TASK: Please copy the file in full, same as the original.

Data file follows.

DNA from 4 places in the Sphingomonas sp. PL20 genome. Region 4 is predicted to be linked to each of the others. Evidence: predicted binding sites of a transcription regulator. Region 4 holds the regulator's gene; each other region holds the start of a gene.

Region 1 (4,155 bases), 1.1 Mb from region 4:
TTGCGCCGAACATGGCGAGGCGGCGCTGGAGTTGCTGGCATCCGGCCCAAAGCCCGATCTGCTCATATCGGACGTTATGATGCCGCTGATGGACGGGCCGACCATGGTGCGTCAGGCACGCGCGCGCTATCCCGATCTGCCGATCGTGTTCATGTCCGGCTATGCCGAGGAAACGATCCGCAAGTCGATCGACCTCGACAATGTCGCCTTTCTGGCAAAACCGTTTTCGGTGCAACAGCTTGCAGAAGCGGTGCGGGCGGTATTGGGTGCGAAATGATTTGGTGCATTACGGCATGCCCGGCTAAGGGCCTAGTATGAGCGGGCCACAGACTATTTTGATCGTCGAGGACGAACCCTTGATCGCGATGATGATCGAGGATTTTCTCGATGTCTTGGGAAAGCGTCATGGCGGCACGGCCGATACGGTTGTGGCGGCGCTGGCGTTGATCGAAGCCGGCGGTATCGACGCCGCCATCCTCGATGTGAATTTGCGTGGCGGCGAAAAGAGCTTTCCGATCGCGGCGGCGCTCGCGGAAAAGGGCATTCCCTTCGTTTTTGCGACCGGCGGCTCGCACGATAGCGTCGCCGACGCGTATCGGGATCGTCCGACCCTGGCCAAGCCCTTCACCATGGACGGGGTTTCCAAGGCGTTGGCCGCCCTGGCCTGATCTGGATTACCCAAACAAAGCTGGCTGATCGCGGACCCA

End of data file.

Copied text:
DNA from 4 places in the Sphingomonas sp. PL20 genome. Region 4 is predicted to be linked to each of the others. Evidence: predicted binding sites of a transcription regulator. Region 4 holds the regulator's gene; each other region holds the start of a gene.

Region 1 (4,155 bases), 1.1 Mb from region 4:
TTGCGCCGAACATGGCGAGGCGGCGCTGGAGTTGCTGGCATCCGGCCCAAAGCCCGATCTGCTCATATCGGACGTTATGATGCCGCTGATGGACGGGCCGACCATGGTGCGTCAGGCACGCGCGCGCTATCCCGATCTGCCGATCGTGTTCATGTCCGGCTATGCCGAGGAAACGATCCGCAAGTCGATCGACCTCGACAATGTCGCCTTTCTGGCAAAACCGTTTTCGGTGCAACAGCTTGCAGAAGCGGTGCGGGCGGTATTGGGTGCGAAATGATTTGGTGCATTACGGCATGCCCGGCTAAGGGCCTAGTATGAGCGGGCCACAGACTATTTTGATCGTCGAGGACGAACCCTTGATCGCGATGATGATCGAGGATTTTCTCGATGTCTTGGGAAAGCGTCATGGCGGCACGGCCGATACGGTTGTGGCGGCGCTGGCGTTGATCGAAGCCGGCGGTATCGACGCCGCCATCCTCGATGTGAATTTGCGTGGCGGCGAAAAGAGCTTTCCGATCGCGGCGGCGCTCGCGGAAAAGGGCATTCCCTTCGTTTTTGCGACCGGCGGCTCGCACGATAGCGTCGCCGACGCGTATCGGGATCGTCCGACCCTGGCCAAGCCCTTCACCATGGACGGGGTTTCCAAGGCGTTGGCCGCCCTGGCCTGATCTGGATTACCCAAACAAAGCTGGCTGATCGCGGACCCA